While the mainstream media tended to portray the BPM as violent extremists, white countercultural magazines such as OZ, International Times and INK supported the Panthers’ anti-authoritarian commitments. Despite this, the BPM largely avoided external media, preferring to produce organisational newsletters such as the Black People’s News Service and later Freedom News.
The pinnacle of the Panthers’ strength was during the 1970 Mangrove Nine trial, which included prominent members of the BPM, such as Altheia Jones-Lecointe, Darcus Howe and Barbara Beese. Following a community demonstration against police harassment of the Mangrove restaurant in Ladbroke Grove, nine defendants were falsely charged with riot and affray.
During this trial, the nine captured public attention due to their appeal for an all-Black jury and their decision for three members to self-represent in court. Their strong defence strategy, the support of countercultural publications and the solidarity shown by the wider BPM network, resulted in the acquittal of their most serious charges and an unprecedented finding of racism within the Metropolitan police by the judge.
Reflecting on the alliances made between different radical movements during the 1960s and 70s, Sagay says that the Vietnam War was “the spark that brought everybody together”. He recalls three issues being most prevalent among his circle of activists: the war, struggles for student representation and racism. Despite being focused on his studies, Sagay says: “I wasn’t a dormant student, I was an activist.”
Sagay remembers there being a distinction between Africans within the Black Power movement and West Indians. He says that the former had come to Britain to study, with a clear goal to return to their home countries, while the West Indian community had largely settled in Britain. Consequently, he views this distinction as having led West Indians to take up the racial struggle in the UK with greater vehemence.
“Our political orientation was towards our countries, especially Nigeria, one of the biggest Black nations,” he says. “We were ready to change things there.”
Reflecting on his youthful radicalism, Sagay laughs as he reminisces about his early mission to “bring down capitalism” and eliminate racism. “That was our mental attitude at the time, but actually our political orientation moved towards our [home] country.” Ultimately, Black students like him became more concerned with the politics of the African continent.
Black intellectuals such as Marcus Garvey, Edward Blyden and WEB Du Bois greatly influenced Sagay’s generation of pan-African activists. While the BPM sought inspiration from the American Black Power leaders, the Africans among the group were particularly drawn to the revolutionary pan-African ideas of Nkrumah and Touré. Sagay recognises the intellectual elitism of the BPM in its foundational years.
It was during his sojourn in Britain, lasting until 1972, that Sagay passionately engaged with former Ghanaian President Kwame Nkrumah’s pan-African politics. Following the Ghanaian military coup d’état in February 1966, Nkrumah had been living in exile in Guinea, at the invitation of Guinea President Sékou Touré. Despite being exiled, Nkrumah developed a Pan-Africanist network in Britain through his patronage of the BPM, his writings in Black radical newspapers and sponsorship of young African revolutionaries.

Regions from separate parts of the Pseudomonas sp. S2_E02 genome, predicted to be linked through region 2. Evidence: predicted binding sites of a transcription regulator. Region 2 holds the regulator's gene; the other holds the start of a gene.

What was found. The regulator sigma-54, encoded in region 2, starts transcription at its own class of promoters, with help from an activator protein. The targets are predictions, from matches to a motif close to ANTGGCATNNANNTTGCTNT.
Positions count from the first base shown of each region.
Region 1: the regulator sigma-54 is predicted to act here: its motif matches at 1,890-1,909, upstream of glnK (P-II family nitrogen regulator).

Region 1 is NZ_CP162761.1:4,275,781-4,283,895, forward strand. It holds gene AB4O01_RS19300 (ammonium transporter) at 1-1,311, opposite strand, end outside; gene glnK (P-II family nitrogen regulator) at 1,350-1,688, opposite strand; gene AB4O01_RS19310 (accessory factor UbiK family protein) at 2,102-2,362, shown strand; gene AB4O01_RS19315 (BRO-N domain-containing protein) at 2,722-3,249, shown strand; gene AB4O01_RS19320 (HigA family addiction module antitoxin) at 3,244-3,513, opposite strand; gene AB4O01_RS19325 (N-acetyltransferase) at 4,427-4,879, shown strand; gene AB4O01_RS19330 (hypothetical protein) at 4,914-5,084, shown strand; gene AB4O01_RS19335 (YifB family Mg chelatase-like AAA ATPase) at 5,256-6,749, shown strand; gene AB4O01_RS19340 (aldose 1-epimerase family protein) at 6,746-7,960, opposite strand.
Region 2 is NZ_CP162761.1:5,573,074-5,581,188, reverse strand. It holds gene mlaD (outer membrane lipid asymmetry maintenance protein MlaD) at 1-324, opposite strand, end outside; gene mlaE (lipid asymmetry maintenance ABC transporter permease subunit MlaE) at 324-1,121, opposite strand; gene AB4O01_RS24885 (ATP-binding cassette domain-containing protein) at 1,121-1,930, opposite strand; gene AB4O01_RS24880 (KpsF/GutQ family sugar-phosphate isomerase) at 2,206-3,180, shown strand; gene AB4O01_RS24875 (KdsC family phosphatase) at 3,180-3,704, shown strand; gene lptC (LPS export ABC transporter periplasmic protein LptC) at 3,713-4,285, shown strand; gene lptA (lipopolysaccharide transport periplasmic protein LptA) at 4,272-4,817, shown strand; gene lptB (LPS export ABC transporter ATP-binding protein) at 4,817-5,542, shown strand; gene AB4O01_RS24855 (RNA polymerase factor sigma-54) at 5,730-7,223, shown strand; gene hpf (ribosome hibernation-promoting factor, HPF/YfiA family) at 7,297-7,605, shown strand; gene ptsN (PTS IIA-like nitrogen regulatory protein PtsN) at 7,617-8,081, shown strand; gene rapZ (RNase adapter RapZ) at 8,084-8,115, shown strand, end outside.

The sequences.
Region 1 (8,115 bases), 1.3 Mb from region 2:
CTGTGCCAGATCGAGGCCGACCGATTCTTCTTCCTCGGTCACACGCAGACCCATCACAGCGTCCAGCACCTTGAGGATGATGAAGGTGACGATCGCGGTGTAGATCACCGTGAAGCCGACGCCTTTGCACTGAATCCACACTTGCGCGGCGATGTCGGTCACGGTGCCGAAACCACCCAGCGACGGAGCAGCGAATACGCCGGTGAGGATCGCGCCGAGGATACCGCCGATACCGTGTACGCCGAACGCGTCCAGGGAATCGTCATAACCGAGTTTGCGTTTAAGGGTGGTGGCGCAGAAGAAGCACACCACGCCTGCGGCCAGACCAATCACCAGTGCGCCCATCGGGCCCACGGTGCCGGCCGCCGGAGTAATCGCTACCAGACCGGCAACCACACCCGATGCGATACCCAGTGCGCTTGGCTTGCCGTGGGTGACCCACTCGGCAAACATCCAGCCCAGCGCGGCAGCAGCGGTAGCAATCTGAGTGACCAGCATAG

Sagay, along with a group of youths sponsored by Nkrumah, was sent around Europe and the USSR for “political training”, a subject which Sagay is reluctant to speak in detail about today. The alleged goal: to reinstate Nkrumah to power in Ghana and enforce pan-Africanism on the African continent. They were considered the “field soldiers for Nkrumah”, but in 1972, Sagay notes: “The old man died before realising his dream.”
The pressures of being a student and engaging in political activism took its toll on Sagay and some of his colleagues.
“We were all students, so we had to [ensure we could] continue with our studies,” he says. “It’s no use wasting our time in Britain, its better go back home and deal with our own problems.”
Sagay withdrew from the BPM in 1970 to focus on his studies, and two years later he moved back to Nigeria, feeling that it was “better to go back home and deal with the problem [there than stay] in Britain”.
On his return to Nigeria in 1972, Sagay’s political engagement continued when he joined Chief Obafemi Awolowo’s Unity Party of Nigeria (UPN), which he deemed the most progressive party at the time.
UPN was a far cry from the Black Panther politics Sagay had engaged with in Britain, but he recognises the complexities involved in trying to instil Black Power ideologies in his home country. The country was just “too big and too diverse”.
“You see, [UPN had] a situation where we were trying to position ourselves into realising our dreams as it were – the dreams of the Black ideology – but with Nigeria being a very big and diverse country our efforts never materialised,” he says. “Within the states we controlled – Lagos, Ogun, Oyo, Ondo and Bendel – we did our best to make sure that the Black identity was properly established.”
Despite UPN losing out on a federal seat, it won the Bendel State governorship election in 1979 with Ambrose Ali as the party candidate. Sagay subsequently served as Ali’s campaign manager and chief of staff for three years until February 1982, when, Sagay says, he was “sacked for opposing the government on several issues of tribalism and corruption”. This followed Ali appointing his inexperienced uncle as a secretary, unfairly awarding government contracts and “dishonouring promises made during [the] campaign”.